ONLINE COURSE – Fundamentals of populations genetics using R (FOPG01) This course will be delivered live
30 November 2020 - 11 December 2020£500.00
The aim of the course is to introduce you to the fundamentals of population genetics theory, through quantitative visualizations of the dynamic of genetic elements within and between populations, using the R statistical programming language. We will be using a mixture of lectures, exercises, and case studies to increase the intuitive understanding of population genetics concepts and facilitate conceptual experimentation and visualization in R.
By the end of the course participants should:
1. Understand the fundamentals of population genetics theory
2. Be able to use R to visualize data sets and write simple functions
3. Know how to import different data types into and out of R
4. Create simple population genetics simulations in R
5. Understand essential summary statistics from the population genetics literature (e.g. FST , D, pi, theta, etc.)
6. Be able to generate publication quality figures from population genetic data
This is a ‘LIVE COURSE’ – the instructor will be delivering lectures and coaching attendees through the accompanying computer practical’s via video link, a good internet connection is essential.
TIME ZONE – Western European Summer Time – however all sessions will be recorded and made available allowing attendees from different time zones to follow a day behind with an additional 1/2 days support after the official course finish date (please email firstname.lastname@example.org for full details or to discuss how we can accommodate you).
Academics and students working on projects related to population genetics that want to a gain a better conceptual grasp of theory and the statistics tool R.
The course is designed for R beginners who have prior exposure to population genetics concepts and intermediate-to-advanced R users interested in learning population genetics theory.
Venue – Delivered remotely
Time zone -Eastern Daylight time
Availability – 30 places
Duration – 4.5 days
Contact hours – Approx. 30 hours
ECT’s – Equal to 3ECT’s
Language – English
PLEASE READ – CANCELLATION POLICY: Cancellations are accepted up to 28 days before the course start date subject to a 25% cancellation fee. Cancellations later than this may be considered, contact email@example.com. Failure to attend will result in the full cost of the course being charged.
The course will be a mixture of theoretical and practical. Each concept will be first described and explained, and next there will be a time to exercise the topics using provided data sets. Participants are also very welcome to bring their own data.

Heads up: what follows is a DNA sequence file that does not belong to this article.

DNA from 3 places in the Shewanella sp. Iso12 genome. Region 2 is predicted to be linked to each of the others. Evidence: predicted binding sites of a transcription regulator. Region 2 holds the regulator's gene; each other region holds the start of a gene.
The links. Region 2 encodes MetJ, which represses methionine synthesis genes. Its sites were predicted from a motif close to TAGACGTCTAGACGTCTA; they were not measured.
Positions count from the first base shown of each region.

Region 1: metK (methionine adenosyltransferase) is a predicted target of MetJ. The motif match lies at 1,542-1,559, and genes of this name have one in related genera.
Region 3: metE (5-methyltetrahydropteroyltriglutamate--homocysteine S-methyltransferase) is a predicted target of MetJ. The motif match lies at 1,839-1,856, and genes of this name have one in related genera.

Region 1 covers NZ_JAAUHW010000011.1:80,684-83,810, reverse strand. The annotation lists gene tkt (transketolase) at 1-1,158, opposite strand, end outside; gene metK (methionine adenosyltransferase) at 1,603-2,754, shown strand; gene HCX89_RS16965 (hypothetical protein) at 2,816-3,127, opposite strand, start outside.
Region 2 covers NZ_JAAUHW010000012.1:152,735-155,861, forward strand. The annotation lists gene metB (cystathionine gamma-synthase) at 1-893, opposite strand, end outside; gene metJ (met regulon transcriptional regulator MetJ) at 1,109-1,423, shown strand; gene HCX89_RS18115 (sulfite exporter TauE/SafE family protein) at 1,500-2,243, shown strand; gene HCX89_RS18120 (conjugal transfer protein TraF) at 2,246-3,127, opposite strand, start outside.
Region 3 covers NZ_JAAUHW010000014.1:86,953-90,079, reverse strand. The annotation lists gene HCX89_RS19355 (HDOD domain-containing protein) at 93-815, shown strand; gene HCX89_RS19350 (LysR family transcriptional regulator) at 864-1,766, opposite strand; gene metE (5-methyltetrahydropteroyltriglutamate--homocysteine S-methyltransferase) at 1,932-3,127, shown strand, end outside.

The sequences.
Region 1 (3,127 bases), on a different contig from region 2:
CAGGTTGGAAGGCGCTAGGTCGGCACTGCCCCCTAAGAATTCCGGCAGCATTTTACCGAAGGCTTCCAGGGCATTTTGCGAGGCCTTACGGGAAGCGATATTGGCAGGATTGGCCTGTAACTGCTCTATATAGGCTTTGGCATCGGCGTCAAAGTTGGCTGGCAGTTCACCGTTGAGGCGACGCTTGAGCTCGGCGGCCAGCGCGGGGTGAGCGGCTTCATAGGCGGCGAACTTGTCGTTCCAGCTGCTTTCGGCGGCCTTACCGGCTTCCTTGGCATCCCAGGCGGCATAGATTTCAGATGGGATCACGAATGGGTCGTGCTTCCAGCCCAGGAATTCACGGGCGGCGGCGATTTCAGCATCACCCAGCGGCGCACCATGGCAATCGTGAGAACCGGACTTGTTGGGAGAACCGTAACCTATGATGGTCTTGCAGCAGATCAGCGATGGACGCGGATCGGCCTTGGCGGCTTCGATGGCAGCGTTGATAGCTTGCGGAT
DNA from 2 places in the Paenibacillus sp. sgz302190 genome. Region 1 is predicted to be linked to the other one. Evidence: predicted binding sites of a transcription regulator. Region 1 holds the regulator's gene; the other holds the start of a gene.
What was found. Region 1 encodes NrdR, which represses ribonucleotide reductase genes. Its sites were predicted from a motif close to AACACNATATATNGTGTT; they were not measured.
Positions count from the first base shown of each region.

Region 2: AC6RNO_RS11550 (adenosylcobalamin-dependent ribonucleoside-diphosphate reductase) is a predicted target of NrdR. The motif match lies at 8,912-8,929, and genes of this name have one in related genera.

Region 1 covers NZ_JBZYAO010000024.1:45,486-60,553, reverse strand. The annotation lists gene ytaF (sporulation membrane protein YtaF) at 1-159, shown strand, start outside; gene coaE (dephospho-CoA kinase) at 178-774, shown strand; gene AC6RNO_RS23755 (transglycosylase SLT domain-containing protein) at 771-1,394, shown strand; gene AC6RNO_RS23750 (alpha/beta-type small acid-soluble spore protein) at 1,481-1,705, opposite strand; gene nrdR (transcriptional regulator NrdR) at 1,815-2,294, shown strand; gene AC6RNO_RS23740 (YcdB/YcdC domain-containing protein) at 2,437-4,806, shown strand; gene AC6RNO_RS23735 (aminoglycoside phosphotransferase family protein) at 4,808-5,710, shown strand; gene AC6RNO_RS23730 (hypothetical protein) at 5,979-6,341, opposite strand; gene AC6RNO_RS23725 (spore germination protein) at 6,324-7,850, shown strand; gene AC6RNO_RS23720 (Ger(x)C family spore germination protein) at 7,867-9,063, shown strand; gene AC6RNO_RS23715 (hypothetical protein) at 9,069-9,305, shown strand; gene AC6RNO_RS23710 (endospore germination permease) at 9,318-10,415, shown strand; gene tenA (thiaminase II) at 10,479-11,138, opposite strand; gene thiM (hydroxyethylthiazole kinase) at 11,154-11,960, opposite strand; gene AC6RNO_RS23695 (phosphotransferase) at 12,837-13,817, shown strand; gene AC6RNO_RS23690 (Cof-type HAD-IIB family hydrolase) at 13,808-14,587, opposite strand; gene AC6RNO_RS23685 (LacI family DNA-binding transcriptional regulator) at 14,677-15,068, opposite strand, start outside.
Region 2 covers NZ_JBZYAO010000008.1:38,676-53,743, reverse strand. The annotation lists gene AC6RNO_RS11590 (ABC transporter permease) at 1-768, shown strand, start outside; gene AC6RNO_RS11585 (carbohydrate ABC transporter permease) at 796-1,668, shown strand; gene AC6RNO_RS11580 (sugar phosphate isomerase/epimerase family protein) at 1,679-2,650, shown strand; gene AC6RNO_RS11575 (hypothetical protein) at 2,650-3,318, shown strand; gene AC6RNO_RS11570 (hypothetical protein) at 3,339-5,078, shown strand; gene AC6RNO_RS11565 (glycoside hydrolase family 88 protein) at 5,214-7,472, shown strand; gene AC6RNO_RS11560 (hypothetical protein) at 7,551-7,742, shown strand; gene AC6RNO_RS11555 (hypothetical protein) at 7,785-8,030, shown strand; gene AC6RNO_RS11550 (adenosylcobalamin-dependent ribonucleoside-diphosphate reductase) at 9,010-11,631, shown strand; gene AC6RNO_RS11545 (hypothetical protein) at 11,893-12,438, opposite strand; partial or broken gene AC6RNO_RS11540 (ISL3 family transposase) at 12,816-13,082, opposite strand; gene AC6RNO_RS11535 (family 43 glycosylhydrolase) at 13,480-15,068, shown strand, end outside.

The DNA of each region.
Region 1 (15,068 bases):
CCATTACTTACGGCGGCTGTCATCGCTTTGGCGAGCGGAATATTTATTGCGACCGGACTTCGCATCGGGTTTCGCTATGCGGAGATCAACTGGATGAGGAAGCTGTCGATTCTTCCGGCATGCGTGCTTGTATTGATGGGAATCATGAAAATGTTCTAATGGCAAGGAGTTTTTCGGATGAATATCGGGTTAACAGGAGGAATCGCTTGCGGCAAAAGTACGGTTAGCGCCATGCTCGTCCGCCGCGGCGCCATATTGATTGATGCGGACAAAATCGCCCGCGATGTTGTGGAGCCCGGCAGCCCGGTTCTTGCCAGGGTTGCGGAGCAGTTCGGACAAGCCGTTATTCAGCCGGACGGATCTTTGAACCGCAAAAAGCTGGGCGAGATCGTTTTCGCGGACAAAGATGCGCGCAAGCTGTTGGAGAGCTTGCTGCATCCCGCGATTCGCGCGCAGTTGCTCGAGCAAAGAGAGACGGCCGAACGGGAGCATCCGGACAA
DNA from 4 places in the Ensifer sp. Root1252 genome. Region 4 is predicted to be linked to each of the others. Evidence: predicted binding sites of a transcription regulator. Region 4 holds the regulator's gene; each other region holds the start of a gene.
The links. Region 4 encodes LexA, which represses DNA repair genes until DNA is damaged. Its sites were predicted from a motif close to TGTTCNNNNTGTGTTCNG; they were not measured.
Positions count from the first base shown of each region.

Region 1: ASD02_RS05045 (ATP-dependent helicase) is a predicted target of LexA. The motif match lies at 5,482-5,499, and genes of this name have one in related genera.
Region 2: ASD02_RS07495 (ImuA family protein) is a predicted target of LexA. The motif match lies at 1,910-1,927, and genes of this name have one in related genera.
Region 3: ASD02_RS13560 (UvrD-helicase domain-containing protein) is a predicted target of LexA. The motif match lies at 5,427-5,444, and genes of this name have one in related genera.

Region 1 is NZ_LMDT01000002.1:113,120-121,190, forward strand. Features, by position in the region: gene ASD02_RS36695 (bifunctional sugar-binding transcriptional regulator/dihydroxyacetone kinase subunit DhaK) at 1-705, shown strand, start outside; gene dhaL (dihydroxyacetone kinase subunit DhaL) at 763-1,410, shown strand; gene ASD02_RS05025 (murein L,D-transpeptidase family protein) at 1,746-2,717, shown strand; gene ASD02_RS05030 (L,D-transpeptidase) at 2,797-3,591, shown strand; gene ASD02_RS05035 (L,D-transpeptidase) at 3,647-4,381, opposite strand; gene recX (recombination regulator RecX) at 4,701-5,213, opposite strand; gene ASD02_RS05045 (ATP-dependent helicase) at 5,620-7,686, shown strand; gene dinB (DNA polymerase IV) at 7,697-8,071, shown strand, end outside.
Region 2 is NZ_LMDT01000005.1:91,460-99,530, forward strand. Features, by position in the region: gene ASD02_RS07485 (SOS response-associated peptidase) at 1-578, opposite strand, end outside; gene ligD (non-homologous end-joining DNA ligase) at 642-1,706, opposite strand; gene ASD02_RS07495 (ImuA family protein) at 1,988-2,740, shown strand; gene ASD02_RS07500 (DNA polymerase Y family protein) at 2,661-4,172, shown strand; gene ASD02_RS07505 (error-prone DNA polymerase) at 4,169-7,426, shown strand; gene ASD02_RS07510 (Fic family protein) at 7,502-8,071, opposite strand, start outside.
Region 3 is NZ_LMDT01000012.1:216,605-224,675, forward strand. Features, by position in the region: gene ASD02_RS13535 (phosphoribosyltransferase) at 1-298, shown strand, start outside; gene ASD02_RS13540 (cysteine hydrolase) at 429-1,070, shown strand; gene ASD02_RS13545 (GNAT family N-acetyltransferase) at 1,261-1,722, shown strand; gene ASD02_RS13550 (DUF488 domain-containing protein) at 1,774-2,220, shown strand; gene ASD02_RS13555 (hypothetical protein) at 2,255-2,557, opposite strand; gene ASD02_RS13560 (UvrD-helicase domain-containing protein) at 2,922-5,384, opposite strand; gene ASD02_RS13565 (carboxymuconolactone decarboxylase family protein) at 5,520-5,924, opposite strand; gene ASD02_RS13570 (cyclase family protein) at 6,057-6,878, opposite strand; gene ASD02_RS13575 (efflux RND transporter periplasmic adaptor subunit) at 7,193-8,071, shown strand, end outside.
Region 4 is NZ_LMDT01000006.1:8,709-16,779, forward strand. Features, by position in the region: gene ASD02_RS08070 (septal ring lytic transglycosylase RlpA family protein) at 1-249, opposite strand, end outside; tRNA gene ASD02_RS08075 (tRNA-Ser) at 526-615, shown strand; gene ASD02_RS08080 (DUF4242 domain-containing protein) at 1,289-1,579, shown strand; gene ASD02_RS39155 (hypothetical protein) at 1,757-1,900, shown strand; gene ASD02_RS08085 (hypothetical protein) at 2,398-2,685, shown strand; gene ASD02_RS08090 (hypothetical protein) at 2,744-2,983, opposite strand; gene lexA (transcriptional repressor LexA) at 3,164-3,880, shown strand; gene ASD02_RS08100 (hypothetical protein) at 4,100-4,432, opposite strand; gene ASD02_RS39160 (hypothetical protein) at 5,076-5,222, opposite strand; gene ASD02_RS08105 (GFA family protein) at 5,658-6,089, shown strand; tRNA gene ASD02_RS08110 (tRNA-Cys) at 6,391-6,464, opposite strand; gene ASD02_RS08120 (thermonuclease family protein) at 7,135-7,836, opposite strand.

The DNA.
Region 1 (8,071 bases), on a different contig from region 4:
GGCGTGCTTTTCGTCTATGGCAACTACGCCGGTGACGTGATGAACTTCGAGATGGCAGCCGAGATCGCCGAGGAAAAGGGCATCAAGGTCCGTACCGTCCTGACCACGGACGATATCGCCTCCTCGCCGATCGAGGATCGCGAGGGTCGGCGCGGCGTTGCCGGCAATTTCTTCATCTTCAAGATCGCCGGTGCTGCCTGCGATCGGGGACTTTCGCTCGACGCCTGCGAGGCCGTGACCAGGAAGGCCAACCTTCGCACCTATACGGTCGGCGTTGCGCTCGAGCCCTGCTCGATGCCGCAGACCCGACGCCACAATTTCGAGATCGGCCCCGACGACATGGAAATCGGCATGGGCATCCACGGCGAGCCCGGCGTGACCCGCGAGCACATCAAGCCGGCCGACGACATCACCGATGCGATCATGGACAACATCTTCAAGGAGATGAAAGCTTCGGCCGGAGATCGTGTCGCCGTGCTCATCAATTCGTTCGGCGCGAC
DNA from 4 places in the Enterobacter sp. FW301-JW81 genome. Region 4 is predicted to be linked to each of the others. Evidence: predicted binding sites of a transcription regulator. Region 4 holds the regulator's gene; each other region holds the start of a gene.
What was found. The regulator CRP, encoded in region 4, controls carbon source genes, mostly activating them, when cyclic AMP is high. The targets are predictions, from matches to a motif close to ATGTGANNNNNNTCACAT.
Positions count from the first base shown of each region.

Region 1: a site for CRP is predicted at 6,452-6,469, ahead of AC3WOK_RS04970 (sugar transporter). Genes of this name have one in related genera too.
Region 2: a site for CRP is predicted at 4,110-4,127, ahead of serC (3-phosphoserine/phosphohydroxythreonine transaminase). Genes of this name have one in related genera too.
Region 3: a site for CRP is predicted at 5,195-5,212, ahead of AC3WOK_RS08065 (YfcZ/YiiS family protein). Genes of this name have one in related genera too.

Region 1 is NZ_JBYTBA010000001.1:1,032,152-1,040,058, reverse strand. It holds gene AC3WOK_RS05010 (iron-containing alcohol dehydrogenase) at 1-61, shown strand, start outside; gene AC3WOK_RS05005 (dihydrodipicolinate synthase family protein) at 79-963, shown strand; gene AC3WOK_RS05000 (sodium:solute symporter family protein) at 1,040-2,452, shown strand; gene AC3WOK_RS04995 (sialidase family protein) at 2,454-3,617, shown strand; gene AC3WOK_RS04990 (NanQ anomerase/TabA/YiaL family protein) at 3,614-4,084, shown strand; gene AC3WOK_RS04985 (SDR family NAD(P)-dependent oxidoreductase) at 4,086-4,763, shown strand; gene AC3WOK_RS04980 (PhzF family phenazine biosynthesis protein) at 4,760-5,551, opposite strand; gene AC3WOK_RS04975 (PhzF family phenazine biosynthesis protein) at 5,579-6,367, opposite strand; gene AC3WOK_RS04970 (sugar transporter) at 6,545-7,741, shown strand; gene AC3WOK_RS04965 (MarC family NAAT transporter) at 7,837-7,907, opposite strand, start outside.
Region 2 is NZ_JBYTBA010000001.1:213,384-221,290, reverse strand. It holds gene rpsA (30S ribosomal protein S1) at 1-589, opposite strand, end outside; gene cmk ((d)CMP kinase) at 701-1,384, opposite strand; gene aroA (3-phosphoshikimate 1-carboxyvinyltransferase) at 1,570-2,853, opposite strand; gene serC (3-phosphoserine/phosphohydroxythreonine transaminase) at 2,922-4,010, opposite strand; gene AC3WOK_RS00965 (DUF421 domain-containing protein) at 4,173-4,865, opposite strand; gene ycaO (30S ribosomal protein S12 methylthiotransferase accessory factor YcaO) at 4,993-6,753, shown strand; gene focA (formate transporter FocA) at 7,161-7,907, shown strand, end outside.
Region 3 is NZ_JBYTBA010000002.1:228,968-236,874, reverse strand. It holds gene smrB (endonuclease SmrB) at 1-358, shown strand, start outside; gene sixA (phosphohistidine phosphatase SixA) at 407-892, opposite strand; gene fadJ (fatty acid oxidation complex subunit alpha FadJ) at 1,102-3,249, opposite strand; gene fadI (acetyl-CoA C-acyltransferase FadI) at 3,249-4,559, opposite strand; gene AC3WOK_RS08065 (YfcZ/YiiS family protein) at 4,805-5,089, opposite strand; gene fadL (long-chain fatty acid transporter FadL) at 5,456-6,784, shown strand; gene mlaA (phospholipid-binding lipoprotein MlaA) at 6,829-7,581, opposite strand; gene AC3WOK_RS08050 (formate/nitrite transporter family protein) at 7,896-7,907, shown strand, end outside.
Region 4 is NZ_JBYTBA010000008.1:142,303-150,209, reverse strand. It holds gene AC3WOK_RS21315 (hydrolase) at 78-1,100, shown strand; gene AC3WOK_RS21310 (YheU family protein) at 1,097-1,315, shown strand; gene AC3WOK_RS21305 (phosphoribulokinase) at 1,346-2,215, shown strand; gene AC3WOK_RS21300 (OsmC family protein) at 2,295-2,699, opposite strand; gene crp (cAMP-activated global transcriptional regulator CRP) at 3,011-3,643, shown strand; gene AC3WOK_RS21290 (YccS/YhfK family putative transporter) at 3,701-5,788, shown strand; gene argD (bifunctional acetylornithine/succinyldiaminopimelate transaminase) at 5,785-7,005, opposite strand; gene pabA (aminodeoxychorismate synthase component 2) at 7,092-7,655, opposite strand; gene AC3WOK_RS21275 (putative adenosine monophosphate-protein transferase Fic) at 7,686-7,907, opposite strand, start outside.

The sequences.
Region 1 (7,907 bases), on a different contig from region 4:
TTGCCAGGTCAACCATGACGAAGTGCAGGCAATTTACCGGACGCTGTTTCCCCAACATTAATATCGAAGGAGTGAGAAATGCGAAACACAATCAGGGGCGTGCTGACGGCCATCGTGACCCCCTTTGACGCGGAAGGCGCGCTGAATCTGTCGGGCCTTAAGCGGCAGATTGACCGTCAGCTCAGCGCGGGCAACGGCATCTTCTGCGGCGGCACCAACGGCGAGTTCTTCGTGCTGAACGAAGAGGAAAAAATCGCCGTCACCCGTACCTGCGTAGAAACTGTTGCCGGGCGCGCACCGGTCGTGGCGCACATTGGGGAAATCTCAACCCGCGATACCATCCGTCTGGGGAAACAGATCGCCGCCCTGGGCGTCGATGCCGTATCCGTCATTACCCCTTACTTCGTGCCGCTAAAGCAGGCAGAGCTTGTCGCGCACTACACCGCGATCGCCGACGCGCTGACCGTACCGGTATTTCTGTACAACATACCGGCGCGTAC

Assumed quantitative knowledge
The course is designed for intermediate-to-advanced R users interested in population genetics and R beginners who have prior experience with some population genetics concepts.
Assumed computer background
We assume a very fundamental prior experience with the R language, or programming generally. However, if you do not have any R or programming experience but are familiar with basic population genetics concepts such as allele vs genotype frequencies, or FST calculations, this course may still be useful to you.
Equipment and software requirements
A laptop/personal computer with a working version or R and RStudio installed. R and RStudio are supported by both PC and MAC and can be downloaded for free by following these links
UNSURE ABOUT SUITABLILITY THEN PLEASE ASK firstname.lastname@example.org
Monday 30th November – Classes from 09:30 to 13:30
1) Introduction to the course
2) Learning through programming
3) Key concepts related to population genetic data
Wednesday 2nd December – Classes from 09:30 to 13:30
1) Retrieving open data from web sources
2) Using R packages for data retrieva
3) Generating and switching between R data classes
4) Reading different types of genetic data into R
5) Understanding R’s statistical toolbox
Friday 4th December – Classes from 09:30 to 13:30
1) Introduction to the Hardy-Weinberg equilibrium assumption
2) Allele frequencies vs genotype frequencies
3) Probability and likelihood in population genetics
Monday 7th – Classes from 09:30 to 13:30
1) Generating basic simulations in R
2) Reading and writing data files in R
3) Introduction to algorithms
4) Expectation-maximization of likelihood
Wednesday 9th – Classes from 09:30 to 13:30
1) Interpreting violations of expectations
2) More complex genetic data (multiple loci)
3) Fitness and selection on genetic elements
Friday 11th – Classes from 09:30 to 13:30
1) Neutral variation and genetic drift
2) Population assignment and comparison
3) 2D and 3D visualization in R
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